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Inquiry Question

Historical Context





Table of

Emerald Necklace:
Boston's Green Connection--
Supplementary Resources

By looking at The Emerald Necklace: Boston's Green Connection, students will learn about Frederick Law Olmsted and his philosophy about parks and cities as well as city life during the Industrial Revolution. Those interested in learning more will find that the Internet offers a variety of interesting materials.

National Park Service (NPS) Historic Landscape Initiative
Learn more about the National Park Service (NPS) Historic Landscape Initiative. This program promotes responsible preservation practices that protect our nation's irreplaceable legacy--designed landscapes such as parks and gardens, as well as vernacular historic landscapes such as farms and industrial sites.

The Emerald Necklace Conservancy
The Emerald Necklace Conservancy website provides a virtual tour of Boston's Emerald Necklace including the individual "jewels" of the necklace and information about each park.

Boston National Historical Park
Boston National Historical Park is a unit of the National Park System. Visit the parks Web pages for the virtual Freedom Trail tour that shows the city's historic sites including Boston Common.

The Arnold Arboretum of Harvard University
Visit the Arnold Arboretum website for more information about this research and educational institution. It manages a collection of hardy trees, shrubs, and vines located on 265 acres in Boston, Massachusetts and associated herbarium and library collections. The grounds were planned and designed by the Arboretum's first director, Charles Sprague Sargent, in collaboration with the landscape architect, Frederick Law Olmsted as part of Boston's Emerald Necklace park system. The landscape and design at Mount Auburn Cemetery by the Massachusetts Horticultural Society helped to pave the way for Charles Sprague Sargent and Frederick Law Olmsted in their creation of the Arnold Arboretum, part of Boston City Park's Emerald Necklace.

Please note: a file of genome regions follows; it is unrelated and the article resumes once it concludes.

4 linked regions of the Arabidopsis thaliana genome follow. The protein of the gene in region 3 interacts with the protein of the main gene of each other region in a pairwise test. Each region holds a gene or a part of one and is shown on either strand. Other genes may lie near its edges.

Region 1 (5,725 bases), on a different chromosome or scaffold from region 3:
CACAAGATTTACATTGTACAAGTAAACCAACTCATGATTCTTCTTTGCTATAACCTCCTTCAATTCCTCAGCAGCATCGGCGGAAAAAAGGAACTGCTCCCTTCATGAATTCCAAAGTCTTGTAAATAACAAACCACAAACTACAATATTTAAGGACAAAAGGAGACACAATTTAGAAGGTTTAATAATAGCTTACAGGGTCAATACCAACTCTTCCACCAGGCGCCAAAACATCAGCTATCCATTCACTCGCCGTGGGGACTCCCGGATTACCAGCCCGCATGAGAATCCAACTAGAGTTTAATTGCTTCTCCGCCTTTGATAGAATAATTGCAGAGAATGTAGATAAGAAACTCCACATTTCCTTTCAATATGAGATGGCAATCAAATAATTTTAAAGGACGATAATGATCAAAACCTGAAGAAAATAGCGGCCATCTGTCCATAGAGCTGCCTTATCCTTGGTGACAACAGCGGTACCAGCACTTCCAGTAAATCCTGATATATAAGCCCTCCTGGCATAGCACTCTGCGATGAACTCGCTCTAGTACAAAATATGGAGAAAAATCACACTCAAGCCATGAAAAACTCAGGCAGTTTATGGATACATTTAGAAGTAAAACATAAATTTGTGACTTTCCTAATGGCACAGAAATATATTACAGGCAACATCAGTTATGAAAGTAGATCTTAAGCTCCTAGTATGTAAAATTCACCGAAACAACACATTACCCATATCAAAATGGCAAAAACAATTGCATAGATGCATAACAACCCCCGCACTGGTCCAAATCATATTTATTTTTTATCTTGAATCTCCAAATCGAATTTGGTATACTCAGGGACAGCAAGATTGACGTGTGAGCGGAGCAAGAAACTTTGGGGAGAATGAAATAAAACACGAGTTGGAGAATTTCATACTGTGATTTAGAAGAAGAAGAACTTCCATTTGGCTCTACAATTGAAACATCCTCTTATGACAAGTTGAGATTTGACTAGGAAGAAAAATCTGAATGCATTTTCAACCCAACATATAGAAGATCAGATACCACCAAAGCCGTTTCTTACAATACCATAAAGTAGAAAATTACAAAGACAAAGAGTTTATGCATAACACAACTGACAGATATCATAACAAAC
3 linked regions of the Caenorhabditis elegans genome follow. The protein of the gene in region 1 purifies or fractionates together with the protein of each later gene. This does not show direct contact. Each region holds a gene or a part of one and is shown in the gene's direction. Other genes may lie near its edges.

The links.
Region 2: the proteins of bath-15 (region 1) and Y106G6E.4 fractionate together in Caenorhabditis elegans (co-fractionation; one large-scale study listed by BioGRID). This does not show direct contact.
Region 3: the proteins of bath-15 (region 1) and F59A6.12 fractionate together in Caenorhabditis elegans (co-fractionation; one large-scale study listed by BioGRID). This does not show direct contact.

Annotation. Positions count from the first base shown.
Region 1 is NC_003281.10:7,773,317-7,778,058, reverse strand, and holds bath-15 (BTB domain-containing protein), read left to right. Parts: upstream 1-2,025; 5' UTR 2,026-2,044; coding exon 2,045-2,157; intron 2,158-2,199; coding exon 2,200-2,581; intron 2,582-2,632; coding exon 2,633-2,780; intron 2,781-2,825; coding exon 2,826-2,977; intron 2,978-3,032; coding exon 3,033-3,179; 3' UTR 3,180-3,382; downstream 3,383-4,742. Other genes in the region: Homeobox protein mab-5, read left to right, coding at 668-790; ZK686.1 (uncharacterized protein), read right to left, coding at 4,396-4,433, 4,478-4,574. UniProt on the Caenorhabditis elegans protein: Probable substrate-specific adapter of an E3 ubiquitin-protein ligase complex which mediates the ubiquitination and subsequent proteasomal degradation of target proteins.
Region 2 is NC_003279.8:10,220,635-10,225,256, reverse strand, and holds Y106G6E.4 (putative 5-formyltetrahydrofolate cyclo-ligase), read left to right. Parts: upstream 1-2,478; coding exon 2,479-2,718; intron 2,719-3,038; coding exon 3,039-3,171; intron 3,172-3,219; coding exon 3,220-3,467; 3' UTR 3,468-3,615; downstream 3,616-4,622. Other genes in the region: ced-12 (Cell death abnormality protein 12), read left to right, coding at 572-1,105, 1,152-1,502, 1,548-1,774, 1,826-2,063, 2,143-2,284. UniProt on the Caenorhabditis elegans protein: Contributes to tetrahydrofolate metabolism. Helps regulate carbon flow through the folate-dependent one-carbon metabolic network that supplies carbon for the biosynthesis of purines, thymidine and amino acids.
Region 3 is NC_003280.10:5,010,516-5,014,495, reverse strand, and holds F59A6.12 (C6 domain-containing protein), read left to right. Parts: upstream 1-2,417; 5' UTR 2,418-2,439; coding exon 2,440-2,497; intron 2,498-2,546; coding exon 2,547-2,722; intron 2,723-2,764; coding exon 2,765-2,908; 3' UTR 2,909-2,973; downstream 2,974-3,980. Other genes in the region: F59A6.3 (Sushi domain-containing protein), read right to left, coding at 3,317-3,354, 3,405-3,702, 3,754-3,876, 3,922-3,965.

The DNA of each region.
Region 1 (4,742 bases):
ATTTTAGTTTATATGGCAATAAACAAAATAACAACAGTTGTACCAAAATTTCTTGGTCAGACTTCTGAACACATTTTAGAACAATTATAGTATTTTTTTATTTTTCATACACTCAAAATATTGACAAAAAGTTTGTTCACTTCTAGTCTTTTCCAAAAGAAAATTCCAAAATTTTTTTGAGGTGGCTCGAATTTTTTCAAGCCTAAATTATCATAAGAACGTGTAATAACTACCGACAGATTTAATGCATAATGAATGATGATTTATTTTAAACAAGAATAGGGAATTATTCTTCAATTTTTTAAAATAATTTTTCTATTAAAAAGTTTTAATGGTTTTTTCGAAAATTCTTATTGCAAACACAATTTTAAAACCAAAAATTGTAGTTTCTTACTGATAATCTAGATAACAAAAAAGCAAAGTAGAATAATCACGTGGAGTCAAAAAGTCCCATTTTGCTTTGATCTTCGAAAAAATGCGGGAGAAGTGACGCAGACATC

Frederick Law Olmsted National Historic Site
Frederick Law Olmsted National Historic Site is a unit of the National Park System. Visit the park's Web pages for a detailed history of Olmsted as well as information about the Olmsted Archives that has historic documentation for Olmsted-designed landscapes. Also featured on the site is the Olmsted Center for Landscape Preservation (OCLP) providing technical assistance to historic properties in cultural landscape research, planning, stewardship and education.

The Cultural Landscape Foundation
The Cultural Landscape Foundation is the only not-for-profit foundation in America dedicated to increasing the publicís awareness of the importance and irreplaceable legacy of cultural landscapes. Visit their website for more information on what cultural landscapes are and what they represent. Also learn about endangered landscapes and grassroots efforts to preserve them.

Library of Congress: Historic American Buildings Survey (HABS)/ Historic American Engineering Record (HAER) Collection
Search the HABS/HAER collection for detailed drawings, photographs, and documentation from their architectural survey of Boston Public Garden, Faneuil Hall, the State House, and other Boston historic properties. HABS/HAER is a division of the National Park Service.

Central Park
The Central Park website provides a detailed history of Frederick Law Olmsted's most famous park as well as a virtual tour.

Urban Parks Online
This Project for Public Places website features Great Park Places, a segment about urban parks from around the world ranging from River Walk in San Antonio, Texas to the Luxembourg Gardens in Paris. The descriptions include photographs, historical information, and an evaluation of what makes each park effective and enjoyable.


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